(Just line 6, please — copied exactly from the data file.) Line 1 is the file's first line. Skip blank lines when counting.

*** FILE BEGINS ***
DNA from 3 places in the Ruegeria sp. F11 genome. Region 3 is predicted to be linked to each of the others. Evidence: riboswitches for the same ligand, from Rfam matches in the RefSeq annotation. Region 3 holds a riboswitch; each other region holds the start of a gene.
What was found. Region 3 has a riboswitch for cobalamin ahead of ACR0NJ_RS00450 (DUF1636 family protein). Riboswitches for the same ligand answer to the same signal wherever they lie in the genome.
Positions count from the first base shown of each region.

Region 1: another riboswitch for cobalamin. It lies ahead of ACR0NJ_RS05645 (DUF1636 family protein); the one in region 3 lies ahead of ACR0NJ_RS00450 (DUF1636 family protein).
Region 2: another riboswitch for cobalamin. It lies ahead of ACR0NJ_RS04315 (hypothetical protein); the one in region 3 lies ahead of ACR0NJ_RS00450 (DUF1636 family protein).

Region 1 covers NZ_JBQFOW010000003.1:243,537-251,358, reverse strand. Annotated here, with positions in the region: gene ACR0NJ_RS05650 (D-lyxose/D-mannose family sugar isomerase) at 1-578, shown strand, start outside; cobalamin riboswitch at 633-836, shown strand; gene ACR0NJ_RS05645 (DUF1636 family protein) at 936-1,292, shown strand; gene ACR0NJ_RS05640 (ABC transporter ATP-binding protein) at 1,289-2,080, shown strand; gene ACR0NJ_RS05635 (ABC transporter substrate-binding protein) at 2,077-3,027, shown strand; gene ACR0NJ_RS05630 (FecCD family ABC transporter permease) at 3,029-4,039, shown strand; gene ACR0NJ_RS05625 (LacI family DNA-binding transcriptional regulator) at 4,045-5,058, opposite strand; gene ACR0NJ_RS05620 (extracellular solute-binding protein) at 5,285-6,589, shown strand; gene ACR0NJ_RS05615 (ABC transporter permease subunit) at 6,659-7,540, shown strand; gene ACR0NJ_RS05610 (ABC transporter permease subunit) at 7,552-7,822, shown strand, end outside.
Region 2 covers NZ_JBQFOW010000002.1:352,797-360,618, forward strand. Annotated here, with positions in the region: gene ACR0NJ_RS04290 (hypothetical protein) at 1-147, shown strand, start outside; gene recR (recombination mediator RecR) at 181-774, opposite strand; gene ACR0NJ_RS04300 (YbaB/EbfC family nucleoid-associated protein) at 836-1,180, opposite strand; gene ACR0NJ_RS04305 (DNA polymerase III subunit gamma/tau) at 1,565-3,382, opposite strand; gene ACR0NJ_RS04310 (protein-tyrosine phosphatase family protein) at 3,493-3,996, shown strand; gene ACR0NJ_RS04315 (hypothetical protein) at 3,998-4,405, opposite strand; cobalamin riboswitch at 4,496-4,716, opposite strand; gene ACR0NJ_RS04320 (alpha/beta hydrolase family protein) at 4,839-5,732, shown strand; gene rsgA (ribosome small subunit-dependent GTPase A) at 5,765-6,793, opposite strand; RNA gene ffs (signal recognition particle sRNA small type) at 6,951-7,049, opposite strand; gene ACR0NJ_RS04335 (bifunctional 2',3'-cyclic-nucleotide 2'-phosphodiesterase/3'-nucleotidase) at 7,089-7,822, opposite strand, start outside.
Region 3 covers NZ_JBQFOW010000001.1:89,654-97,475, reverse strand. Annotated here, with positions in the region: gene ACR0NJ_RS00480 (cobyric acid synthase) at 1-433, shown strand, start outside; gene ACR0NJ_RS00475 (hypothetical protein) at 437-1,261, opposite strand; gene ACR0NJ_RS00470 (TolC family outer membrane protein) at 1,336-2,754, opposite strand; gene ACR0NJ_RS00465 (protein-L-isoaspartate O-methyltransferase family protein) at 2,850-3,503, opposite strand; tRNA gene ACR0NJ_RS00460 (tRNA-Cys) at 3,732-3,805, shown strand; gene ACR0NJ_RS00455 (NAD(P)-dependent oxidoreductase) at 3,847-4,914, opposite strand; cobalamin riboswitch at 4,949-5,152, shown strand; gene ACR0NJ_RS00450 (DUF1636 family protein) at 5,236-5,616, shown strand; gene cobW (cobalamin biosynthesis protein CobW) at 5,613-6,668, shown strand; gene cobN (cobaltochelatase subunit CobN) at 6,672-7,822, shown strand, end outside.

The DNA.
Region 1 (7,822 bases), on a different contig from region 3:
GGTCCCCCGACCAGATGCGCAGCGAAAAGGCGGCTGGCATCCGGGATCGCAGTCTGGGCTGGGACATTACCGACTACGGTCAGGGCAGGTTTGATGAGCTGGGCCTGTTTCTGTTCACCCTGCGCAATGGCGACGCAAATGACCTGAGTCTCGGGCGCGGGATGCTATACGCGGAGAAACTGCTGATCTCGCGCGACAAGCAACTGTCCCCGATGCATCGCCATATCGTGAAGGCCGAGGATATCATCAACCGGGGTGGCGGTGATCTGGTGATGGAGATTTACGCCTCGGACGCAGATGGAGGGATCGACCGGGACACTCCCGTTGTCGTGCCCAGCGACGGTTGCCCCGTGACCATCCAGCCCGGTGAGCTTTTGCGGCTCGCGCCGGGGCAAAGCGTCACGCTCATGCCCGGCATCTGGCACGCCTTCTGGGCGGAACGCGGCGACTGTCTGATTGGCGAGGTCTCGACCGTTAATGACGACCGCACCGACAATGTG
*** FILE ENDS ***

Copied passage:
Region 1 covers NZ_JBQFOW010000003.1:243,537-251,358, reverse strand. Annotated here, with positions in the region: gene ACR0NJ_RS05650 (D-lyxose/D-mannose family sugar isomerase) at 1-578, shown strand, start outside; cobalamin riboswitch at 633-836, shown strand; gene ACR0NJ_RS05645 (DUF1636 family protein) at 936-1,292, shown strand; gene ACR0NJ_RS05640 (ABC transporter ATP-binding protein) at 1,289-2,080, shown strand; gene ACR0NJ_RS05635 (ABC transporter substrate-binding protein) at 2,077-3,027, shown strand; gene ACR0NJ_RS05630 (FecCD family ABC transporter permease) at 3,029-4,039, shown strand; gene ACR0NJ_RS05625 (LacI family DNA-binding transcriptional regulator) at 4,045-5,058, opposite strand; gene ACR0NJ_RS05620 (extracellular solute-binding protein) at 5,285-6,589, shown strand; gene ACR0NJ_RS05615 (ABC transporter permease subunit) at 6,659-7,540, shown strand; gene ACR0NJ_RS05610 (ABC transporter permease subunit) at 7,552-7,822, shown strand, end outside.